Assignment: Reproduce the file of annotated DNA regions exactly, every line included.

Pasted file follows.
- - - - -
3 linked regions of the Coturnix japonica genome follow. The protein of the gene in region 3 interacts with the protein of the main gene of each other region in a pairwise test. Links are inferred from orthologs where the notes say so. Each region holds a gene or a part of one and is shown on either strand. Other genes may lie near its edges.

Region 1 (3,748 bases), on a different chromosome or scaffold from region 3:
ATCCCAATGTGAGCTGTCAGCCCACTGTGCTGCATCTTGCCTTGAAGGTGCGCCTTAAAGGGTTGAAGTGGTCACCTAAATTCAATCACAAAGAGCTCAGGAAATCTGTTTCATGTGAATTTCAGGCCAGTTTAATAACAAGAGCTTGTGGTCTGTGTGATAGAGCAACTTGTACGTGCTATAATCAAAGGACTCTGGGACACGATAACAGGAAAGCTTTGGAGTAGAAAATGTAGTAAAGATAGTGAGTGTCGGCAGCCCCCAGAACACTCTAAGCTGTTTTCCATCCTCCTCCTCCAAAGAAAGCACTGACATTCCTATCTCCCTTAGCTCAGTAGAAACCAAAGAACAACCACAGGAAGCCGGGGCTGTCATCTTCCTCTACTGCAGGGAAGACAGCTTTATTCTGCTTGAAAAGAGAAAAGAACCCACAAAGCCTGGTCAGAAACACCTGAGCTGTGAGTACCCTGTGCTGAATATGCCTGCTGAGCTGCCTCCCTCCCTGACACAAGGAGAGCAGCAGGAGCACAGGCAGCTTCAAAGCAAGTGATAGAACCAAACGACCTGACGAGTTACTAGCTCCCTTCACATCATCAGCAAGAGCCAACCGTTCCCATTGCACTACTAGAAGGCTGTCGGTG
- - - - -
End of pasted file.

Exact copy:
3 linked regions of the Coturnix japonica genome follow. The protein of the gene in region 3 interacts with the protein of the main gene of each other region in a pairwise test. Links are inferred from orthologs where the notes say so. Each region holds a gene or a part of one and is shown on either strand. Other genes may lie near its edges.

Region 1 (3,748 bases), on a different chromosome or scaffold from region 3:
ATCCCAATGTGAGCTGTCAGCCCACTGTGCTGCATCTTGCCTTGAAGGTGCGCCTTAAAGGGTTGAAGTGGTCACCTAAATTCAATCACAAAGAGCTCAGGAAATCTGTTTCATGTGAATTTCAGGCCAGTTTAATAACAAGAGCTTGTGGTCTGTGTGATAGAGCAACTTGTACGTGCTATAATCAAAGGACTCTGGGACACGATAACAGGAAAGCTTTGGAGTAGAAAATGTAGTAAAGATAGTGAGTGTCGGCAGCCCCCAGAACACTCTAAGCTGTTTTCCATCCTCCTCCTCCAAAGAAAGCACTGACATTCCTATCTCCCTTAGCTCAGTAGAAACCAAAGAACAACCACAGGAAGCCGGGGCTGTCATCTTCCTCTACTGCAGGGAAGACAGCTTTATTCTGCTTGAAAAGAGAAAAGAACCCACAAAGCCTGGTCAGAAACACCTGAGCTGTGAGTACCCTGTGCTGAATATGCCTGCTGAGCTGCCTCCCTCCCTGACACAAGGAGAGCAGCAGGAGCACAGGCAGCTTCAAAGCAAGTGATAGAACCAAACGACCTGACGAGTTACTAGCTCCCTTCACATCATCAGCAAGAGCCAACCGTTCCCATTGCACTACTAGAAGGCTGTCGGTG